experiment: “The rich get treatment, the poor get harm reduction.”

Pastor Gloria Kieler concurs. She has ministered to addicts since 1984
and deplores “the total disregard for those addicted persons
desperately wanting to escape the Downtown Eastside.” Rehabilitation
is the solution she tirelessly urges, acknowledging facilities can’t
spring up where there is no moral impetus to build them.

Advocates of harm reduction continue to push the drug-normalization
envelope. Through a volunteer-based research trial for addicts —
overseen by the Vancouver Coastal Health Authority, among other
agencies — chronic addiction substitution treatment is poised to
offer addicts prescriptions-on-demand for the consumption of legal
opiates such as Dilaudid (hydromorphone hydrochloride) — virtually a
heroin clone. And selected hard-drug users who “do not benefit from
methadone maintenance therapy” — as explained on the Canadian
Institutes of Health Research Web page on this topic — have
participated in the North American Opiate Medication Initiative, where
they were given heroin daily, setting the bar for the addicts’ moral
agency even lower.

Harm reduction proponents seem to view addiction as an incurable
disease — and addicts as victims not only unaccountable for, but
entitled to, their “lifestyles.” Do militants truly believe that the
war on drugs is lost, and that containment of crime and of
needle-based Hepatitis C, HIV and AIDS is the best society can hope

Harm reduction is therefore the opposite pole to the traditional
abstinence model, which insists that, while the war against the dark
side of human nature can never be won completely, partial victory is
preferable to surrender. Abstinence initiatives have proven to be
effective over the long term. A consistent and persistent message that
cigarettes are unhealthy and would not be socially tolerated cut the
number of youth experimenting with tobacco by half between 1994 and
2004. And the anti-drunk driving campaign has cut the incidence of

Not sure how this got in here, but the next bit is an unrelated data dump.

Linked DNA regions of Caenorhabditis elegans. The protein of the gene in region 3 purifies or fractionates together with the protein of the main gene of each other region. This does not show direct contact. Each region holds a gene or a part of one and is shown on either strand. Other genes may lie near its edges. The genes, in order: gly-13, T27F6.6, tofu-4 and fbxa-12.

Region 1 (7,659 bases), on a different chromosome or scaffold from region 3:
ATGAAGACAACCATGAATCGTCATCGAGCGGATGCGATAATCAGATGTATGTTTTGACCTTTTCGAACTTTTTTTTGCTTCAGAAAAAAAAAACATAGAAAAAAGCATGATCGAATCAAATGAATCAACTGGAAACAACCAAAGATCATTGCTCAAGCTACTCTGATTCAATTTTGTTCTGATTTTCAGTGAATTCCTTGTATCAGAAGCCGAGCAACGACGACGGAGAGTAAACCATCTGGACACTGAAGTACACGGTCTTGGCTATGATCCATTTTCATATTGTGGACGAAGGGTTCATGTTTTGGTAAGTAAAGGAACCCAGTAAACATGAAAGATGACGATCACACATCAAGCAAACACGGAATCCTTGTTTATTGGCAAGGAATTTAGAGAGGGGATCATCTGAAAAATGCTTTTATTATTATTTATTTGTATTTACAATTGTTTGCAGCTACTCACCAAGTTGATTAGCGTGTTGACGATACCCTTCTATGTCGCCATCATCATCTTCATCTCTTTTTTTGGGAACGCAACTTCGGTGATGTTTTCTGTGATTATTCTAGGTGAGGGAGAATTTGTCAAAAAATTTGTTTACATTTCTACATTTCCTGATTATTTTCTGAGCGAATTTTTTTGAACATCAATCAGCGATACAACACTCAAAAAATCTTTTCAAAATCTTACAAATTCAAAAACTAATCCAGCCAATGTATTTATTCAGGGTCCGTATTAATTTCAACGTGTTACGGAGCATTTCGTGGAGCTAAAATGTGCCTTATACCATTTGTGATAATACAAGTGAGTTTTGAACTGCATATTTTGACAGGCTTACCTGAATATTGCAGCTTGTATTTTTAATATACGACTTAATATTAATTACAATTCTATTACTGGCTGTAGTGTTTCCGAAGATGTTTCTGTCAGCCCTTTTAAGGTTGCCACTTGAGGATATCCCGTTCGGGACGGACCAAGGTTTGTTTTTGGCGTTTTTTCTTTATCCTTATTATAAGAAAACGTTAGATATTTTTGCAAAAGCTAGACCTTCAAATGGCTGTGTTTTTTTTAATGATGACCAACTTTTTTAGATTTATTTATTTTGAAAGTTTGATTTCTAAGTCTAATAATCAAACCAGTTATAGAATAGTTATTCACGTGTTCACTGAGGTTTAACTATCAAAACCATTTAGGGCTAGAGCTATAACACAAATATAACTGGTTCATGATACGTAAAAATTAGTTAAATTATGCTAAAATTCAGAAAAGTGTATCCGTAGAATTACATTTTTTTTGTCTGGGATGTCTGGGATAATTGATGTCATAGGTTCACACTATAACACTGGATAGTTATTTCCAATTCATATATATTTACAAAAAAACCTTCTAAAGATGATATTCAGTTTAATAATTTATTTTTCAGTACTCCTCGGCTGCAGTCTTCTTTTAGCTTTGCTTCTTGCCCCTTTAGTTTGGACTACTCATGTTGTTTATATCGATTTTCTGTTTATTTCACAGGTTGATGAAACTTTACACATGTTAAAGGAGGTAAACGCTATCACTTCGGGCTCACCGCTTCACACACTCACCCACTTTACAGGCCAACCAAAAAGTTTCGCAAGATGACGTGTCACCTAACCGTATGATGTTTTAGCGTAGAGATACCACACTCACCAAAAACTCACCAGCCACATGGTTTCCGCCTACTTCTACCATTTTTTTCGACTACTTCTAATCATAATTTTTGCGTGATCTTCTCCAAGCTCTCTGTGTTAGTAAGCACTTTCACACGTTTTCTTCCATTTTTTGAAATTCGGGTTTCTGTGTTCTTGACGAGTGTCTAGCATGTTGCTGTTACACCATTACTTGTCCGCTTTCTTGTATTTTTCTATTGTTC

drunk driving by 65% since 1981.

Successfully recovered addicts are harm reduction’s harshest critics.
Saskatchewan MLA Serge Le-Clerc reversed a lifetime of drug-related
dysfunction and crime following an inspirational encounter with a
prison Samaritan. LeClerc earned two university degrees while behind
bars and has become a passionate crusader for preventive drug
education in schools. He is contemptuous of harm reduction, under
whose rubric he would still be an addict. “The disease model negates
choice, but there is no one who is beyond redemption,” he says. In
fact, according to the Portage Rehabilitation Centre in Elora, Ont.,
at six months following discharge from their facility, there’s a
nearly 86% decrease in drug use among adolescents and a 92% decrease
for young adults.

Ironically, as Vancouver’s infatuation with harm reduction waxes, some
critics are concluding that the program was a costly mistake.
Amsterdam, one of harm reduction’s earliest adopters, is mired in
squalor from escalating usage and attendant drug-related evils. Dozens
of European cities, including Athens, Stockholm and Oslo, have signed
a declaration against drugs — including using safe-injection sites as
a surreptitious way to try to legalize drugs. And all but renouncing
harm reduction outright, Sweden instituted compulsory drug treatment
in a limited number of cases and criminalized the purchase of sex. The
country now boasts some of Europe’s lowest drug-related rates of
crime, disease and social problems.

We cannot take pride in a society that chooses to accompany an addict
to the abyss; only in a society that pulls him back from it. True
compassion is expressed through prevention and treatment. It is time
to end the false compassion of harm reduction.